Scientists from the UCLA Jonsson Comprehensive Cancer Center have developed a new method to bioprint miniature tumor organoids that are designed to mimic the function and architecture of real tumors. The improved process allows researchers to use an advanced imaging method to study and analyze individual organoids in great detail, which can help researchers identify personalized treatments for people with rare or hard-to-treat cancers.

ASCO: HER2-targeted antibody drug conjugate shows strong anti-tumor activity and durable responses across multiple tumor types

In a new study of trastuzumab deruxtecan, a HER2-targeted antibody drug conjugate, researchers observed encouraging responses and long-lasting clinical benefit in several tumor types. These data from an interim analysis of the Phase II DESTINY-PanTumor02 study, led by The University of Texas MD Anderson Cancer Center, were presented today at the 2023 American Society of Clinical Oncology (ASCO) Annual Meeting.

ASCO: Targeted therapy for early breast cancer, progress treating recurrent glioma, PSMA PET scan advances and more

Physicians and scientists from the UCLA Jonsson Comprehensive Cancer Center will discuss the latest research and clinical trial results on combination therapies for breast cancer, a potential new treatment for patients with recurrent glioma, and advances in PSMA PET guided radiotherapy for patients with prostate cancer, among other topics, at the American Society of Clinical Oncology’s annual meeting.

American Society for Radiation Oncology (ASTRO) to host Annual Meeting in San Diego, October 1-4

Registration opens today for the American Society for Radiation Oncology’s (ASTRO) 65th Annual Meeting, which will be held at the San Diego Convention Center, October 1-4, 2023. Media registration is available at, and general registration is available at

New Computational Tool Identifies Novel Targets for Cancer Immunotherapy

Researchers at Children’s Hospital of Philadelphia (CHOP) and the University of California, Los Angeles (UCLA) have developed a computational platform capable of discovering tumor antigens derived from alternative RNA splicing, expanding the pool of cancer immunotherapy targets. The tool, called “Isoform peptides from RNA splicing for Immunotherapy target Screening” (IRIS), was described in a paper published today in the Proceedings of the National Academy of Sciences.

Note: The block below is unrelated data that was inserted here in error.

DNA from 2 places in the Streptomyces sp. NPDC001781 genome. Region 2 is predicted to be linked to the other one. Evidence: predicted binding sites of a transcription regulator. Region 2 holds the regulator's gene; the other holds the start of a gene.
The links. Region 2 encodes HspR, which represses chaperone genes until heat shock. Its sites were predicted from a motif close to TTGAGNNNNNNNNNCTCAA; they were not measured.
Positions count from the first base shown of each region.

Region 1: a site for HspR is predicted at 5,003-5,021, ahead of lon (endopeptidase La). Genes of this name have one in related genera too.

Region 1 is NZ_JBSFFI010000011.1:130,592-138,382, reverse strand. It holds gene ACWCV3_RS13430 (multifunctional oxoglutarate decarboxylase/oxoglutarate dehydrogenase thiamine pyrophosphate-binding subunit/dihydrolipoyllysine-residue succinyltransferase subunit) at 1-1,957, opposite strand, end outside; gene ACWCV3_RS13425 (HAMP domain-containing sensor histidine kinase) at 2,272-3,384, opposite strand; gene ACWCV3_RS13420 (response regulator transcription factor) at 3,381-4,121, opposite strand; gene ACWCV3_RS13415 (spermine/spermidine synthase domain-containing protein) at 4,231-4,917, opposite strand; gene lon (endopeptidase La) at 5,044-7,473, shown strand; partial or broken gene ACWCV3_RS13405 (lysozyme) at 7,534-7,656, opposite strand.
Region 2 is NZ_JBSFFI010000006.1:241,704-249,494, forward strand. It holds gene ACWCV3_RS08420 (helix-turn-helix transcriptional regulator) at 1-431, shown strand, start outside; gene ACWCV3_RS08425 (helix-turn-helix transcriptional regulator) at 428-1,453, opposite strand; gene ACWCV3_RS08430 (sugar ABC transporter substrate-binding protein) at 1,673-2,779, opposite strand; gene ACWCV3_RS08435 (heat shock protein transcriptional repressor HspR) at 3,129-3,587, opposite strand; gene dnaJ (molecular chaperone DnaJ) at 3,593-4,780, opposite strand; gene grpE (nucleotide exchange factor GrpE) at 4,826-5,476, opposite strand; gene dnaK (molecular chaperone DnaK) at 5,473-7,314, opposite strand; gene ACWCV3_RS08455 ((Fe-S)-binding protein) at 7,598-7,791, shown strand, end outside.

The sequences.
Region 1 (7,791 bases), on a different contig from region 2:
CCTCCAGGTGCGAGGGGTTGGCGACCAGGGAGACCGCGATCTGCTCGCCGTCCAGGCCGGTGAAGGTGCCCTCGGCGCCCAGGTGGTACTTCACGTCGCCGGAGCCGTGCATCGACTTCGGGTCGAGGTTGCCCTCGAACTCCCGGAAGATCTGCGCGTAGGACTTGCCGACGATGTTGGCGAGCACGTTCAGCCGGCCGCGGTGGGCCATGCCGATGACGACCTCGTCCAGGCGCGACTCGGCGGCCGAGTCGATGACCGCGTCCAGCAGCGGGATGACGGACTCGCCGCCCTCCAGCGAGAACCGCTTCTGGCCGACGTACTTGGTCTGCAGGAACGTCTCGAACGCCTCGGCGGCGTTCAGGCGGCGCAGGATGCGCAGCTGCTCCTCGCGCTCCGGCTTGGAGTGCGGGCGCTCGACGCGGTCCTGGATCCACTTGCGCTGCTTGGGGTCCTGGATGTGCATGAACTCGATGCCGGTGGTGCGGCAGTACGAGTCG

Computational biology superstar Sanju Sinha joins Sanford Burnham Prebys

Sanju Sinha, Ph.D., has joined Sanford Burnham Prebys as an assistant professor in the Cancer Molecular Therapeutics Program to continue his research on cancer development and drug discovery. He comes to Sanford Burnham Prebys from the Cancer Data Science Lab at the National Cancer Institute (NCI), where he trained to leverage the power of artificial intelligence to discover new drugs to prevent cancer.

Markey Cancer Center study identifies new treatment target for metastatic cancer

A new University of Kentucky Markey Cancer Center study reveals more about changes that happen to cancer cells when they metastasize and identifies a promising target for the treatment of metastatic breast cancer.Metastasis is when cancer cells spread from the primary tumor to surrounding tissues and distant organs in the body and is the primary cause for breast cancer mortality.